Calke Abbey is the second largest house in Derbyshire, built in 1703 for Sir John Harpur to replace his Swarkestone home. One of the treasures of the Peak, it was acquired in the 1980's by the National Trust and stands in its own large beautiful parklands, over 600 acres, landscaped to reflect the grandeur of the property, with a chapel, a 19th century ice house and stables.
At Calke Abbey Croft was appointed by The National Trust as contractor for the stabilization, repair and conservation of the existing weir structures. This was our second contract for the National Trust as Calke Abbey (the previous Contact covered works to the East Loggia)
After constructing pairs of 450mm diameter symphonic temporary bypasses between the ponds and using Hazimats to prevent debris and spillages polluting the water, Croft carefully took down the defective existing brickwork and rebuilt the headwall to the Thatch House Pond outfall and part of the headwall to China House Pond, and the side wall to the weir between Thatch House Pond and Mere Pond, including a new foundation. Defective pointing was raked out and re-pointed, brickwork repaired and defective bricks cut out and replaced to walls and in the tunnel.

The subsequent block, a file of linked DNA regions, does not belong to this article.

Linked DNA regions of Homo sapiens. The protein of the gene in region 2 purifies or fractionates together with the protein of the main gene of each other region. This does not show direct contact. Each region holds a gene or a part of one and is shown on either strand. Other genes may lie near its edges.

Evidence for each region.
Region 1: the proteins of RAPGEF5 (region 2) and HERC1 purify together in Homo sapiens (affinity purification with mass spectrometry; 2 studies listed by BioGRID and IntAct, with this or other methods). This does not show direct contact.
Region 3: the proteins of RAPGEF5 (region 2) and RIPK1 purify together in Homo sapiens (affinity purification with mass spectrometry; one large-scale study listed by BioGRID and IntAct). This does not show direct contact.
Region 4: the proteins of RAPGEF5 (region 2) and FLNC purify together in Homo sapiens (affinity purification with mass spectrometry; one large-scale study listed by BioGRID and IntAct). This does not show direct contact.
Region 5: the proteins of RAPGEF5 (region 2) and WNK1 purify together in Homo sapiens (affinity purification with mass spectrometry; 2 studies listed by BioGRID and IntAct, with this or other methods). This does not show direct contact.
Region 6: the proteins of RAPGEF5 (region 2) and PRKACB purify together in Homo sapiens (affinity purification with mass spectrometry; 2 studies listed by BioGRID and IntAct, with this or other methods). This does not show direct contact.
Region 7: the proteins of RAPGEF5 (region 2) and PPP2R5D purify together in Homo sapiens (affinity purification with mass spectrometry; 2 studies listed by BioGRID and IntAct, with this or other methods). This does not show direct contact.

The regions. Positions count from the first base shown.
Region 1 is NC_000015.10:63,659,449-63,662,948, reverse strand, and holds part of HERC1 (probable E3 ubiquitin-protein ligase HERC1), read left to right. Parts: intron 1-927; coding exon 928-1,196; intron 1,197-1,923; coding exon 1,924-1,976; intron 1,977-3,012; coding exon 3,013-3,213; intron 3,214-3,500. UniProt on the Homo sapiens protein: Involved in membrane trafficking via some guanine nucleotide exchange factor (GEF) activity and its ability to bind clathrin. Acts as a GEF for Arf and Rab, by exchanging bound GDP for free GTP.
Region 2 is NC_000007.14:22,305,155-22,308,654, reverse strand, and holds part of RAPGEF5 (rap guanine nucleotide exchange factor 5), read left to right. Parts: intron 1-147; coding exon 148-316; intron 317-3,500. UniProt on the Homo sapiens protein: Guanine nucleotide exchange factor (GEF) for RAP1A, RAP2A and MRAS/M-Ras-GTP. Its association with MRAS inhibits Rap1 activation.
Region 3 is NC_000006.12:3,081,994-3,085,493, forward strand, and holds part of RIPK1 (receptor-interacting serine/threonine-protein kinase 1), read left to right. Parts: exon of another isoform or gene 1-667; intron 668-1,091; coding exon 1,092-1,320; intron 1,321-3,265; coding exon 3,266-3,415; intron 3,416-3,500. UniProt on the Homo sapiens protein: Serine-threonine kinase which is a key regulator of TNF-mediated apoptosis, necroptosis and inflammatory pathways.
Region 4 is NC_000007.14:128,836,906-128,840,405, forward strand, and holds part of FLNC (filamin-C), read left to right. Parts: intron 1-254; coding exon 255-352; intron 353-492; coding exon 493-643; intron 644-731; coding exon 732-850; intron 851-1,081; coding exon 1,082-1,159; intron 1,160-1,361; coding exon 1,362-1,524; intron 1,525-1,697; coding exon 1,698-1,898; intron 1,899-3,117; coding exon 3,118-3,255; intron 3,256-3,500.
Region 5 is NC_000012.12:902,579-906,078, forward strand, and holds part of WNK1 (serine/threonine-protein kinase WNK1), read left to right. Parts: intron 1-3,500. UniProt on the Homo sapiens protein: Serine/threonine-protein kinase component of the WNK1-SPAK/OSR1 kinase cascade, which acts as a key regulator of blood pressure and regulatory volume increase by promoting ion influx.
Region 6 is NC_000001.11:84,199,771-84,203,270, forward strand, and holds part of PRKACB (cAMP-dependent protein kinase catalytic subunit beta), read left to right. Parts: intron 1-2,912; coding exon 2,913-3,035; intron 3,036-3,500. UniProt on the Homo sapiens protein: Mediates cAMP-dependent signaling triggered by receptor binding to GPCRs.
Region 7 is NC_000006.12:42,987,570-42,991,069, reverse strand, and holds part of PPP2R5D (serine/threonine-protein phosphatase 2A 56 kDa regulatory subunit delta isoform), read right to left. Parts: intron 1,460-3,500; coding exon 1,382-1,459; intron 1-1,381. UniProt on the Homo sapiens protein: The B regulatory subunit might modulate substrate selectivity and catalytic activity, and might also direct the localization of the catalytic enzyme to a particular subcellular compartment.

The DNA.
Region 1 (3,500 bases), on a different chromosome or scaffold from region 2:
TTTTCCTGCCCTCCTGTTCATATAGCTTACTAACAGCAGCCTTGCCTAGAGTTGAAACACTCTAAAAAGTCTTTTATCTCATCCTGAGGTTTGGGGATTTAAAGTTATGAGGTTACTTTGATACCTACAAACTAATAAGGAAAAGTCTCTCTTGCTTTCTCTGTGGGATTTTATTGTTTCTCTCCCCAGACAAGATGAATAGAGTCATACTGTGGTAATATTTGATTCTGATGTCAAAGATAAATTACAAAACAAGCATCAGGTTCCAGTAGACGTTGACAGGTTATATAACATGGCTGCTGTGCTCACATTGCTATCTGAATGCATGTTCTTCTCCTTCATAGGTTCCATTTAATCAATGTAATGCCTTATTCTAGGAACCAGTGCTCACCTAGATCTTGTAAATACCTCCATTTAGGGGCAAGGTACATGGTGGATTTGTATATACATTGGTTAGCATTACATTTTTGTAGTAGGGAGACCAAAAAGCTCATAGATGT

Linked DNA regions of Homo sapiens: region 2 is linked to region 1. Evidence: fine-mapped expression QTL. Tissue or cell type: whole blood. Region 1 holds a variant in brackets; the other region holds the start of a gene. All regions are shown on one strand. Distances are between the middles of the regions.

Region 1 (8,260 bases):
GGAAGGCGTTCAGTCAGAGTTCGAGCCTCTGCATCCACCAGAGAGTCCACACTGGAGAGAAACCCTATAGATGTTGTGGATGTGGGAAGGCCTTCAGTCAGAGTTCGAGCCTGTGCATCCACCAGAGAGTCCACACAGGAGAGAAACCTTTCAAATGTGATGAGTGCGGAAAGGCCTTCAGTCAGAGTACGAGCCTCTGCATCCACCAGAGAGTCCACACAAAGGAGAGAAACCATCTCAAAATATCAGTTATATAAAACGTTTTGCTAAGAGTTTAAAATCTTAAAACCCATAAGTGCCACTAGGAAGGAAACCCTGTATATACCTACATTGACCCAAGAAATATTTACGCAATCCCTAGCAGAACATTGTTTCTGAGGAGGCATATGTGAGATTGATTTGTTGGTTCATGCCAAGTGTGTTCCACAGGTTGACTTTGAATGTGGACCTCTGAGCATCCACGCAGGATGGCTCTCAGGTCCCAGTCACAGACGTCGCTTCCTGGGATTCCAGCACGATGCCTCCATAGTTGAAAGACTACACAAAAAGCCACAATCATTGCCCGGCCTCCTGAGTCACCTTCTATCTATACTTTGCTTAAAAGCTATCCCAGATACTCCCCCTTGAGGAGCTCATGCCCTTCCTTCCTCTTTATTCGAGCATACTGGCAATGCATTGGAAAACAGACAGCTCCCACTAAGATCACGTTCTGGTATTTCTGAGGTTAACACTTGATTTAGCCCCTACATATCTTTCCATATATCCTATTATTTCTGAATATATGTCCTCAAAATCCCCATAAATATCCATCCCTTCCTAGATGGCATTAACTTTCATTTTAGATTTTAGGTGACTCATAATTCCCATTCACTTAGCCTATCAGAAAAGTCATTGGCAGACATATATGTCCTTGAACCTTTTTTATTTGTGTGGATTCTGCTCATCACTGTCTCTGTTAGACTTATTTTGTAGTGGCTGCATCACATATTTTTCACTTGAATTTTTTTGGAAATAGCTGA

Sections of the brick tunnels between the ponds had collapsed and remedial works included excavating to expose the collapsed parts, providing formers and rebuilding the tunnels. Remedial works were also carried out to the paving to the tunnels and the beds of the spillways.
Other works included removal of decaying trees to enable perished masonry to be rebuilt, cutting out and replacing defective stones, re-bedding, repairing and repointing and/or replacing stone copings, 2 coat lime render to walls and fixing bird and bat boxes.